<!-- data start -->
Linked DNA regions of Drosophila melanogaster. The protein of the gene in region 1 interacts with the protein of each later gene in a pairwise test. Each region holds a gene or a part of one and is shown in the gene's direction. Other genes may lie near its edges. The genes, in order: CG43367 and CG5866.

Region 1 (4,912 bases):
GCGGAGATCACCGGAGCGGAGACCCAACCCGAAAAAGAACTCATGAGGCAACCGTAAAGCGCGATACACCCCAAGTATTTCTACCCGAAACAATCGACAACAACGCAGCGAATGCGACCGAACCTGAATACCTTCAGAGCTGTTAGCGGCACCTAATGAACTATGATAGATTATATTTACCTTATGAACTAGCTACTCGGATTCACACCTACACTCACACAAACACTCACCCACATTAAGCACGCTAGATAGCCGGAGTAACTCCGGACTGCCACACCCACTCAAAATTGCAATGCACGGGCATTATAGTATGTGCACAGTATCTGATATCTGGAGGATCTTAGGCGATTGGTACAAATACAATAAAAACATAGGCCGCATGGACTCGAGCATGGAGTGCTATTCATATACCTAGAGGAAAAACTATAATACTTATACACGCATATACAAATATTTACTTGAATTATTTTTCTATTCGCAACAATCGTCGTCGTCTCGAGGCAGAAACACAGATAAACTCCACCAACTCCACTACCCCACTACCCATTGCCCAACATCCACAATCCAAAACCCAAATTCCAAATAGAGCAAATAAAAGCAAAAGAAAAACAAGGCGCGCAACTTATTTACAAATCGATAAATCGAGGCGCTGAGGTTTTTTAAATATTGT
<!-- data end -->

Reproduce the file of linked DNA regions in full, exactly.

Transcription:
Linked DNA regions of Drosophila melanogaster. The protein of the gene in region 1 interacts with the protein of each later gene in a pairwise test. Each region holds a gene or a part of one and is shown in the gene's direction. Other genes may lie near its edges. The genes, in order: CG43367 and CG5866.

Region 1 (4,912 bases):
GCGGAGATCACCGGAGCGGAGACCCAACCCGAAAAAGAACTCATGAGGCAACCGTAAAGCGCGATACACCCCAAGTATTTCTACCCGAAACAATCGACAACAACGCAGCGAATGCGACCGAACCTGAATACCTTCAGAGCTGTTAGCGGCACCTAATGAACTATGATAGATTATATTTACCTTATGAACTAGCTACTCGGATTCACACCTACACTCACACAAACACTCACCCACATTAAGCACGCTAGATAGCCGGAGTAACTCCGGACTGCCACACCCACTCAAAATTGCAATGCACGGGCATTATAGTATGTGCACAGTATCTGATATCTGGAGGATCTTAGGCGATTGGTACAAATACAATAAAAACATAGGCCGCATGGACTCGAGCATGGAGTGCTATTCATATACCTAGAGGAAAAACTATAATACTTATACACGCATATACAAATATTTACTTGAATTATTTTTCTATTCGCAACAATCGTCGTCGTCTCGAGGCAGAAACACAGATAAACTCCACCAACTCCACTACCCCACTACCCATTGCCCAACATCCACAATCCAAAACCCAAATTCCAAATAGAGCAAATAAAAGCAAAAGAAAAACAAGGCGCGCAACTTATTTACAAATCGATAAATCGAGGCGCTGAGGTTTTTTAAATATTGT